The 2019 Airspace Architecture Study proposes a future single European airspace system that optimises airspace structure and harmonizes operations. At its heart is the establishment of ATM data service providers (ADSPs). Combined with the virtual centre concept, they present a move from geographically based systems to service-orientated and virtual (ie location independent) architectures, ultimately enabling dynamic cross-border operations and capacity sharing. But this vision will not be possible without standardisation, says Isabel Franke-Chaudet.
The airspace transformation envisaged by the Airspace Architecture Study (AAS) would enable increased capacity, scalability and resilience and allow flights to operate along user preferred routing. The ability for air traffic controllers to provide a service in any airspace that the AAS envisions would enable new ways of working adapted to the operational need, greater optimisation of controller rostering and improved productivity. With these promised benefits on the table, there’s understandable interest in the topic of ATM data service provision, and colleagues have written about how this might work. But the full scale of these benefits will only materialise if interoperability can be achieved between providers and users through standardised interfaces. In this blog I set out the reasons why standardisation is so important, what is being done about it, and what that means for air navigation service providers today.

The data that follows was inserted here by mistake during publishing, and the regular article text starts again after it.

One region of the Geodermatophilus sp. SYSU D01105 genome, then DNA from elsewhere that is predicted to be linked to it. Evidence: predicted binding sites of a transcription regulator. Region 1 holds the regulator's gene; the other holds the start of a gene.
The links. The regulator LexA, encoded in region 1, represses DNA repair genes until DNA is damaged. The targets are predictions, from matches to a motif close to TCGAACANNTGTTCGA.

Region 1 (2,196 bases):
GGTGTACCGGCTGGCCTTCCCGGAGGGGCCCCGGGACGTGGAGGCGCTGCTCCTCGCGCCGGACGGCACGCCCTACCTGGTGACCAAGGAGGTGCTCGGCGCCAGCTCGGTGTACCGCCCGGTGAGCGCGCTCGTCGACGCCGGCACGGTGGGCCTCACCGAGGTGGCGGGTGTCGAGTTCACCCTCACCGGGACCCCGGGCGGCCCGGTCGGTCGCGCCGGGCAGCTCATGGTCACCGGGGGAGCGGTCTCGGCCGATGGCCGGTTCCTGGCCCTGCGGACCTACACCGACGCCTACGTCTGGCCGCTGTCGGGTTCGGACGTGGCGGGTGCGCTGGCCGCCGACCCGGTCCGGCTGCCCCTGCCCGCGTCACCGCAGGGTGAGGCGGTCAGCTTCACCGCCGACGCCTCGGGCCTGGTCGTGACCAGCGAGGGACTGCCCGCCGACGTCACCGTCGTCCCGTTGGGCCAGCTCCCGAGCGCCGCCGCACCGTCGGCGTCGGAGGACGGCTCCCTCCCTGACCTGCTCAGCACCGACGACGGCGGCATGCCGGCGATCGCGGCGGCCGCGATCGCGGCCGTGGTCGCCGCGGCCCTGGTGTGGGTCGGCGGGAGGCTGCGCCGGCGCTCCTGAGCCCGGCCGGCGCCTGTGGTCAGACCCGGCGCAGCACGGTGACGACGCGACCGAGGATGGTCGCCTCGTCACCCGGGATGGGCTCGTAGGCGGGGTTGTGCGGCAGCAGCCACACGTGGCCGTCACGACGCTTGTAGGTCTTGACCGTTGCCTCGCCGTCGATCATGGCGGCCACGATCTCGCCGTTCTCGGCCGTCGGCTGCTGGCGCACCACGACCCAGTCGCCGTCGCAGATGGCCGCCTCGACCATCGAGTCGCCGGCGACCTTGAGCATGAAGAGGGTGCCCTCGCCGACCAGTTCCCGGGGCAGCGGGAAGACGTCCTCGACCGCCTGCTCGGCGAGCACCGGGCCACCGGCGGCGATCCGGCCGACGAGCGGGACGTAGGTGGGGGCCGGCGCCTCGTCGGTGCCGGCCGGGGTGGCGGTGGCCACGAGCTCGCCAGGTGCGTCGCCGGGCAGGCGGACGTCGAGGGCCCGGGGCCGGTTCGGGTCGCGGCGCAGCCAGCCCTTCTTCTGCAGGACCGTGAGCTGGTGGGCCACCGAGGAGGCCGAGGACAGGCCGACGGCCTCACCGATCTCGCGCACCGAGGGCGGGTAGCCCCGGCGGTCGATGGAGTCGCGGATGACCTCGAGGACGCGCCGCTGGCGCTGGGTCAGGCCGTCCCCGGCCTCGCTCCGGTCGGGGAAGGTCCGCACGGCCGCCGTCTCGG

What standards and why?
Standards are essential to achieving the service-oriented architecture and technology independence envisaged by the AAS. These range from standards for information exchange, to data contents and quality, and end-to-end interoperability between applications.